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My favourite day of our Alaska cruise was in Ketchikan, when we went on a bear watching excursion to Neets Bay.
After a short floatplane ride flying over stunning scenery of mountains, lakes and forests, we smoothly landed in Neets Bay and glided up to the dock to meet our guide.
Bear Viewing at Neets Bay, Alaska
After our guide introduced himself, he slowly led us down a trail to a nearby fish hatchery. Along the way he told us some information about bears and pointed out some scratches that one had made on a tree.
We briefly stopped at the fish hatchery, but I wasn’t at all interested in that. I wanted to see some bears!
Finally, we got to the lakeside, our home for the next hour while we waited for a bear to appear.
We waited…and waited…and waited. I was beginning to worry that my dream of seeing a bear in the wild was not going to come true.
“If we don’t see a bear, this is going to be the biggest waste of $370 ever,” I pouted to Mike.
I tried not to worry so much and occupied my mind by taking pictures of the surrounding scenery and a blue heron majestically perched on the rocks in front of us.
Everyone was talking amongst themselves but not me, I was constantly on the lookout.
I was expecting the bear to come down in front of us, since there were no people on that side of the stream. So when I turned my head and saw a black bear walk out the bushes behind us, I was shocked!
I couldn’t even speak. I just stood there frantically pointing at the bear as it began to make its way to the stream.
Holy crap! There’s a bear! There’s a bear! was all I could think.
It looked right at us as it walked through the long grass.
It’s so close. What do I do? What do I do? I panicked, forgetting that our experienced bear guide was right behind us with his bear spray.
The bear took no interest in us, thank goodness. He just wanted to go fishing.
In a few seconds he had caught his first salmon. Not long later he caught a second.
We watched in amazement as this beautiful, five year old male bear, feasted on his lunch. He sat himself down, using the rock in front of him as a table.
Holding his salmon in one paw, he stretched out the claws on his other paw and ran them down the belly of the fish. The salmon’s skin flopped open, exposing its meaty insides.
The bear bit in, his nose wrinkling up as he gnawed on his fresh catch.
Every so often he would take a break from eating and calmly look around. Isn’t he cute!
Soon he’d return to messily eating his lunch, fish juices flying everywhere!
It was fascinating to watch him eat. I thought he would have swallowed that fish in no time, but he seemed to savour every bite. He even started to lick the fish skin clean!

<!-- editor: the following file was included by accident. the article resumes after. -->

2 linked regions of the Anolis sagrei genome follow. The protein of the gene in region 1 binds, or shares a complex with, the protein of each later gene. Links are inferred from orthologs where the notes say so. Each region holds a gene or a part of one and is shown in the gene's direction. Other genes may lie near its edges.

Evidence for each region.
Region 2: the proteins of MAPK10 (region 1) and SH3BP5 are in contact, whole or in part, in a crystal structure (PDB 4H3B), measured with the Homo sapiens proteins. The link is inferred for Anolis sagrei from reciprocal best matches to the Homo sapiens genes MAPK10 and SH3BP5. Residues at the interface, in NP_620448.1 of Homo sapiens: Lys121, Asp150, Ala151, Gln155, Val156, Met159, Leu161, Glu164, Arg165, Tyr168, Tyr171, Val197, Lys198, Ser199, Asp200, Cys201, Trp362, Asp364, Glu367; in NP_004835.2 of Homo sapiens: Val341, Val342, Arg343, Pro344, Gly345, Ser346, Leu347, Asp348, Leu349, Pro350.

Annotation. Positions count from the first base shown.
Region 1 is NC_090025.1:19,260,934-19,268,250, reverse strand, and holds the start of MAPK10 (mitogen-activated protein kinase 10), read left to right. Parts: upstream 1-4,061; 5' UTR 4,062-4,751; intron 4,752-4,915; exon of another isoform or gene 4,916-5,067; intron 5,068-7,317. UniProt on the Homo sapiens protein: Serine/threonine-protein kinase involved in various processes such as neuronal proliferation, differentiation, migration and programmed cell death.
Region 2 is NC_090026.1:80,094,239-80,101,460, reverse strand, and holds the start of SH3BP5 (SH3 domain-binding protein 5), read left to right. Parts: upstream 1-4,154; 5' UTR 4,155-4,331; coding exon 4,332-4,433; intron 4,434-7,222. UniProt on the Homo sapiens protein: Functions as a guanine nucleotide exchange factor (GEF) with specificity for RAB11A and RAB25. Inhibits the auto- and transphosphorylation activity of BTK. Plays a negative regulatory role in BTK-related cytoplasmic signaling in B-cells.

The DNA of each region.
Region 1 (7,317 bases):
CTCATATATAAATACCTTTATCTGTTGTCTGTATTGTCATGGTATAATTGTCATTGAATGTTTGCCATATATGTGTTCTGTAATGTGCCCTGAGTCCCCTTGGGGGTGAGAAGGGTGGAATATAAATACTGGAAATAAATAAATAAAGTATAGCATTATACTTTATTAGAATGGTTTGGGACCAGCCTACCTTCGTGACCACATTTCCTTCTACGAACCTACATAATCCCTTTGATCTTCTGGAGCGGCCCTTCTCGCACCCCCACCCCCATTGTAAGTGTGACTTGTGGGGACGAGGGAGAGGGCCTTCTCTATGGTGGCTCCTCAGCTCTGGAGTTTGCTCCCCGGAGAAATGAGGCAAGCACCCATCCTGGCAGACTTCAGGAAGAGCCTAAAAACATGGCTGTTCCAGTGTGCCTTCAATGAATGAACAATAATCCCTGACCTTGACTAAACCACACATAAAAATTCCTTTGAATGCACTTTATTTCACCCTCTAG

Once again, the bear took a break to survey his surroundings. I like to think he posed just for me so I could take this next picture!
He was so cute that I couldn’t help but take a lot of photos. I was thrilled that I had finally seen my first bear! I had been wanting to see one forever!
Not long after the bear appeared, our guide said we needed to start thinking about heading back.
“What!”, I exclaimed out loud then thought, The bear just got here, there’s no way I’m leaving yet.
I continued to take pictures as the bear leisurely sat at his “table”.
I was so caught up in the moment, that I didn’t even notice that our group had left. I wanted to stay just a little while longer, feeling safe that another guide and her group were still there.
The bear must have finally got tired of eating his fish piece by piece, because he put the remaining half all the way into his mouth.
It was pretty funny to see nothing but a fish tail hanging out of his mouth!
We watched him struggle to swallow the fish for a while and then realized our group was long gone.
So I took one last picture and then we were off, speed walking down the path to rejoin our group. Luckily we caught up to them at the end of the trail before they boarded the plane back to Ketchikan.
Back in town, I was euphoric. Between the excitement of seeing my first bear, and the joy and wonderment of seeing Alaska’s beauty from above, I couldn’t help but get misty eyed.
As we walked away from the plane, I looked at Mike and quietly said, “That was the best experience of my life.”
Tips for Going on a Neets Bay Bear Viewing Excursion From Ketchikan
- Neets Bay is located 64 kilometres north of downtown Ketchikan, about 25 minutes by air.
- The best time for Neets Bay bear viewing is late July through early September.
- After arriving at Neets Bay, it’s a 1/2 kilometre walk on a well maintained nature trail to the bear viewing area.
- There is a small, covered viewing area and a few benches, but most people were just standing while they waited.
- The tour took approximately three hours. We were at the bear viewing spot for about an hour.
- Of course, bear sightings can not be guaranteed.